Study predicts world asphalt demand to approach 120million tonnes by 2015
First publishedon www.WorldHighways.com
Global consumption of asphalt is forecast to rise 4.1% annually from a 2010 base to 119.5million tonnes in 2015, according to a new leading market research firm study.
The volume predicted in World Asphalt, a new study from The Freedonia Group based in Cleveland, the United States, is equivalent to 725million barrels of primary asphalt.
High petroleum prices combined with economic weakness and declining construction activity is said by Freedonia to have resulted in a significant drop in consumption in many of the world’s most developed asphalt markets over the 2005 to 2010 period. The new study says demand in these markets, including North America, Western Europe and Japan, is expected to improve until 2015.
World Asphalt forecasts sales gains will be most rapid in North America, where the market for asphalt is expected to expand 6.5% per annum to 36.6million tonnes in 2015. The study says demand for asphalt in both paving and roofing applications will be driven by the recovering US economy and increasing construction activity in the country.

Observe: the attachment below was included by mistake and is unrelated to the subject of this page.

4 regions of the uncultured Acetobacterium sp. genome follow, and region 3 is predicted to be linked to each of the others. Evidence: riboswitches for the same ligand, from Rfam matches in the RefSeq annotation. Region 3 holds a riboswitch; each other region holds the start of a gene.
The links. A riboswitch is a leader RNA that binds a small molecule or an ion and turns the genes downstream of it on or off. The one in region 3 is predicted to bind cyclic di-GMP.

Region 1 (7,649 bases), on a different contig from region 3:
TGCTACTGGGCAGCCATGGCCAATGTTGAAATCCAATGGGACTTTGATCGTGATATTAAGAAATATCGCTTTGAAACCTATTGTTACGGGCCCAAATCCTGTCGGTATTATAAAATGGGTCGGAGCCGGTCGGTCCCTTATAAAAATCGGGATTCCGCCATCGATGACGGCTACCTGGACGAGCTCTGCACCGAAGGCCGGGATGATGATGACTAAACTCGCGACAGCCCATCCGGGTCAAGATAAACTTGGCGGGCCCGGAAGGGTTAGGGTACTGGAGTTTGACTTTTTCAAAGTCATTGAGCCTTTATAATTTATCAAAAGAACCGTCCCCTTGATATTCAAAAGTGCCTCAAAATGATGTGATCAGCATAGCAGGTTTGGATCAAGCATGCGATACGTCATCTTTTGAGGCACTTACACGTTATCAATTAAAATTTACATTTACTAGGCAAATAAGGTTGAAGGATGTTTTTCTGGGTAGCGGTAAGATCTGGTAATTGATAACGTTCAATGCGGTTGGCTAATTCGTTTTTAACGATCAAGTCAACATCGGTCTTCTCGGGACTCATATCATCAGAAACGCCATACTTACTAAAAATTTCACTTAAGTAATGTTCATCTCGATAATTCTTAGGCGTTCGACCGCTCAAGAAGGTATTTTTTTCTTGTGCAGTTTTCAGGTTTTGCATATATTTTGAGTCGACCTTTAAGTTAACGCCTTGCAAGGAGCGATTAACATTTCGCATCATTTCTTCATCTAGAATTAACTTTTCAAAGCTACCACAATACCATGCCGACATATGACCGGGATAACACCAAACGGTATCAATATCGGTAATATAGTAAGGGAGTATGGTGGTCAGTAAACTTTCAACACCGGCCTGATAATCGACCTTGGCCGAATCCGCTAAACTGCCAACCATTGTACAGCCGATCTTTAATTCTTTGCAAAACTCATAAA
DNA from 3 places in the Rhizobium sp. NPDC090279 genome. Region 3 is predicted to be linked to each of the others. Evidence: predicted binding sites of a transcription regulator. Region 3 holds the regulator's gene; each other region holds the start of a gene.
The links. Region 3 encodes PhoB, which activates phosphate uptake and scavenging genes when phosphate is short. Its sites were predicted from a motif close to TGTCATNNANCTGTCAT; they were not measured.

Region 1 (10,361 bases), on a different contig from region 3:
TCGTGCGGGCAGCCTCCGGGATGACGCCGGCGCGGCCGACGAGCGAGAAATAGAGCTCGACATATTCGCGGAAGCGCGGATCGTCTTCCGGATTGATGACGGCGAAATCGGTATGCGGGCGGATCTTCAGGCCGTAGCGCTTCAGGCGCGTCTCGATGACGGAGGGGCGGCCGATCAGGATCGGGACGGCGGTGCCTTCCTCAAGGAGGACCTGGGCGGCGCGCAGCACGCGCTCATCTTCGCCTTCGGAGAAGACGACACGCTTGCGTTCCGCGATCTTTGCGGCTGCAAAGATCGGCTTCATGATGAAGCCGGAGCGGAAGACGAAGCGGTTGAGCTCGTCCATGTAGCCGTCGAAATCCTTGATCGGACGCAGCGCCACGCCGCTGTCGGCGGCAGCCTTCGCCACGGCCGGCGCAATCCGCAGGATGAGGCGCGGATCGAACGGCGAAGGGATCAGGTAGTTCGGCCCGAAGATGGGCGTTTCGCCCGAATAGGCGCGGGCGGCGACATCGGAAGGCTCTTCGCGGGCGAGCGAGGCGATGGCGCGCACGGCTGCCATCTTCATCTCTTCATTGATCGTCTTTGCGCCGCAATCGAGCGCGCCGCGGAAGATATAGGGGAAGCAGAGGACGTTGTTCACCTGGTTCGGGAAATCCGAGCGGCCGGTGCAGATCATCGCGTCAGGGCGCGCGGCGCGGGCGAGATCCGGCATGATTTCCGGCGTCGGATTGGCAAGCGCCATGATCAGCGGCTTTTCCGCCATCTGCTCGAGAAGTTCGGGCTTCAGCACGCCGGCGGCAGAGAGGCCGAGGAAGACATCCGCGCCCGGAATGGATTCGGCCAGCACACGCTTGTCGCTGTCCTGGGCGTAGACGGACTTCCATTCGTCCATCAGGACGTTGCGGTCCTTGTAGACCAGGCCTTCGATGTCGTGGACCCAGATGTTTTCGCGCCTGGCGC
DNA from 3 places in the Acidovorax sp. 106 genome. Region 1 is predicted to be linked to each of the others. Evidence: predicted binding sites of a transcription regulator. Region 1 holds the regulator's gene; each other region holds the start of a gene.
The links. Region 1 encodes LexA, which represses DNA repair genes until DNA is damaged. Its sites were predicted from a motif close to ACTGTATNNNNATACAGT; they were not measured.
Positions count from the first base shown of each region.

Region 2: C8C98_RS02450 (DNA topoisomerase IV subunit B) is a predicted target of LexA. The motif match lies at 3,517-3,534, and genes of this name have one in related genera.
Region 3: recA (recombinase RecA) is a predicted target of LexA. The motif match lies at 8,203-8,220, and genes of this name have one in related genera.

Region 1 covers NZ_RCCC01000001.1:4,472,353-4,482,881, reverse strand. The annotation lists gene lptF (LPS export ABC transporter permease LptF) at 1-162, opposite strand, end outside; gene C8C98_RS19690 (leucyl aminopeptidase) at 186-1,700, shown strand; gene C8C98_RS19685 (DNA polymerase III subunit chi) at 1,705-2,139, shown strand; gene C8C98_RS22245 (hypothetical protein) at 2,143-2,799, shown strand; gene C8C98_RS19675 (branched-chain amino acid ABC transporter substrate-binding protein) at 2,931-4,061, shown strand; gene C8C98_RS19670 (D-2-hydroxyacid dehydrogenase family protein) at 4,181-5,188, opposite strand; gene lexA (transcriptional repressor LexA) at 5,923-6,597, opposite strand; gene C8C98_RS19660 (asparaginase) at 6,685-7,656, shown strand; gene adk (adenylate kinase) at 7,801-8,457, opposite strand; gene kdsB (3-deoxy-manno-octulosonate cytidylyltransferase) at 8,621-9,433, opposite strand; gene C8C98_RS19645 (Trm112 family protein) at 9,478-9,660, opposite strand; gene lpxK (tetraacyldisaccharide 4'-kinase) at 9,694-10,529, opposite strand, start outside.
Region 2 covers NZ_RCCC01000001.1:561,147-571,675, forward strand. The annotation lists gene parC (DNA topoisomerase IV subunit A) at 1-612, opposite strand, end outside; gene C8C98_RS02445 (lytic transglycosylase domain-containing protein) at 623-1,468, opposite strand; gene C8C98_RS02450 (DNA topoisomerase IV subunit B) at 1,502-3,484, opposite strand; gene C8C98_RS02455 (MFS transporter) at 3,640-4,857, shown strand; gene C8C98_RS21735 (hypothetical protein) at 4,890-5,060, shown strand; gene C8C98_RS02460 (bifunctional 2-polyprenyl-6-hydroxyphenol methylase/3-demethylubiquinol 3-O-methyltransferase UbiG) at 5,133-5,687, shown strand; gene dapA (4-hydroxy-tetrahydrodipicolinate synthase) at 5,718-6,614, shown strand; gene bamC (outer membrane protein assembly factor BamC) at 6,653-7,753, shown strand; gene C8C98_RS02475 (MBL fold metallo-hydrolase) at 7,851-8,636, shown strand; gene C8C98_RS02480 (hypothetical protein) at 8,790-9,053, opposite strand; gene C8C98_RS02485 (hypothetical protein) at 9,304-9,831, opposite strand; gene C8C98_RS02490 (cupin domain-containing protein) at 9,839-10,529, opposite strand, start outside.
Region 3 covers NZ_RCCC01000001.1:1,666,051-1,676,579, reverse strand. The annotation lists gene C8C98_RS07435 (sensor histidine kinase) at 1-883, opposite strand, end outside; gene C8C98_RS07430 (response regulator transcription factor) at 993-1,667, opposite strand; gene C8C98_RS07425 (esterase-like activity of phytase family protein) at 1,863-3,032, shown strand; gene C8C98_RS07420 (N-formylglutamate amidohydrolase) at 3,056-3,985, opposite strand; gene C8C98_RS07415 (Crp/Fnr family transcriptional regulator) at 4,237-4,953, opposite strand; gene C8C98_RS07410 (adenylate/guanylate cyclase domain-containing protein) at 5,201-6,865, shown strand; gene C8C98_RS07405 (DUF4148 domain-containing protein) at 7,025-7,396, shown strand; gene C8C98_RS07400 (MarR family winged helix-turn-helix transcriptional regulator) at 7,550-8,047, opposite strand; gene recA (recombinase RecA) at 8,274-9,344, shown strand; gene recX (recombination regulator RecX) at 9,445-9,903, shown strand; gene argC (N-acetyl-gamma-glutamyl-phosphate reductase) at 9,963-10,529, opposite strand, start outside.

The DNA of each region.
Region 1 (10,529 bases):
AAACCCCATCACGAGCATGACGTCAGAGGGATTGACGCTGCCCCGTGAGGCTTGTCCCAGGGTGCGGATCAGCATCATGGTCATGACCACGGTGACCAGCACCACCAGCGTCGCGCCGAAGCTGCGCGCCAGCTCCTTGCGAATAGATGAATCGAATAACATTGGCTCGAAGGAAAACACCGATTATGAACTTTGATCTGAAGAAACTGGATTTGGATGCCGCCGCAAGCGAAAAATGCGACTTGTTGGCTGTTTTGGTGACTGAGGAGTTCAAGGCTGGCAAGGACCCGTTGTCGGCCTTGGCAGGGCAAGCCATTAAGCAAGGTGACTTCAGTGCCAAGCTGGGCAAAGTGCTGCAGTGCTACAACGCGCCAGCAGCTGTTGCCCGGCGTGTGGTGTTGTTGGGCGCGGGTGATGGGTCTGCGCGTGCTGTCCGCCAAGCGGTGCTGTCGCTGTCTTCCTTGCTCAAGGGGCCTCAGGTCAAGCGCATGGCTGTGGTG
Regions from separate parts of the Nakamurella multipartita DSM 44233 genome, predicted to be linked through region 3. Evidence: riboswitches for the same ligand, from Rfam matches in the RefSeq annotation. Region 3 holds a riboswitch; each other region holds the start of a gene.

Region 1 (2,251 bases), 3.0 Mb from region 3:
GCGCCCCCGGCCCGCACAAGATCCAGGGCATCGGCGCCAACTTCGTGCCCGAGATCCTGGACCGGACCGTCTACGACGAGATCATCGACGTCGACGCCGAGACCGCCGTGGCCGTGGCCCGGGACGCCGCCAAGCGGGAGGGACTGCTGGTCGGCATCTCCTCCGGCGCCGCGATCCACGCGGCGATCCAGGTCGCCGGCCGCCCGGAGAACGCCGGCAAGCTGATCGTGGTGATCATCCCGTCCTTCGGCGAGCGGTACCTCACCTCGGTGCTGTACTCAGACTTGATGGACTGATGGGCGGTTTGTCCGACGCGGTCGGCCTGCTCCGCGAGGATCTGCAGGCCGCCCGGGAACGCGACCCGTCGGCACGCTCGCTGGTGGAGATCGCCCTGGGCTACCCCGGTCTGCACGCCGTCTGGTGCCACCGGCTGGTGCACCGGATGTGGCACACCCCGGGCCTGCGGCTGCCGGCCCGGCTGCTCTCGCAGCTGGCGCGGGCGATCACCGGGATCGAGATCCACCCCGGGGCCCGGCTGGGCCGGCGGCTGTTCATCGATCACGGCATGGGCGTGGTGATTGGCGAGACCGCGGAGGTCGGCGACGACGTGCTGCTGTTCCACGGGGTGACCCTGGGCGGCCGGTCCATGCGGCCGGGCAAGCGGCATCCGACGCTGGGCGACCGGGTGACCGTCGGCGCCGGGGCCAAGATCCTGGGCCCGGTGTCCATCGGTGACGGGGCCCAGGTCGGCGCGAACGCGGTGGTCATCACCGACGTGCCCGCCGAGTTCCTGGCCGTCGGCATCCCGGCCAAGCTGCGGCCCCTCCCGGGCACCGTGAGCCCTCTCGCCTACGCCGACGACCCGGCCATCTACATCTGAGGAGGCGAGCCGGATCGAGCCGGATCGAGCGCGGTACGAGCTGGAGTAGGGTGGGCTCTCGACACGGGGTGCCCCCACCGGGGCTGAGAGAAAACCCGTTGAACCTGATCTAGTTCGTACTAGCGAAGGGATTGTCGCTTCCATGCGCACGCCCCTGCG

The massive infrastructure development programmes in China and India, two of the world’s fastest growing economies, is seen by the Freedonia study to be the key to forecasted strong growth in the Asia/Pacific region. Since 2005, the region has become the largest market for asphalt. China alone will account for nearly one-fifth of global asphalt demand in 2015. Strong growth in asphalt markets in India and a moderate recovery in demand for asphalt in Japan will also contribute to gains, according to the study.
Meanwhile, consumption of asphalt in Western Europe is forecast to increase 1.8% annually until 2015 to over 22million tonnes. The region is tipped by the study to construct new roads at “one of the slowest paces in the world”. Paving asphalt consumed in road repair and maintenance applications is forecast to account for the majority of gains. Western Europe is also predicted to post the slowest growth in the world for asphalt consumed in roofing markets, reflecting the slowest regional growth in building construction spending.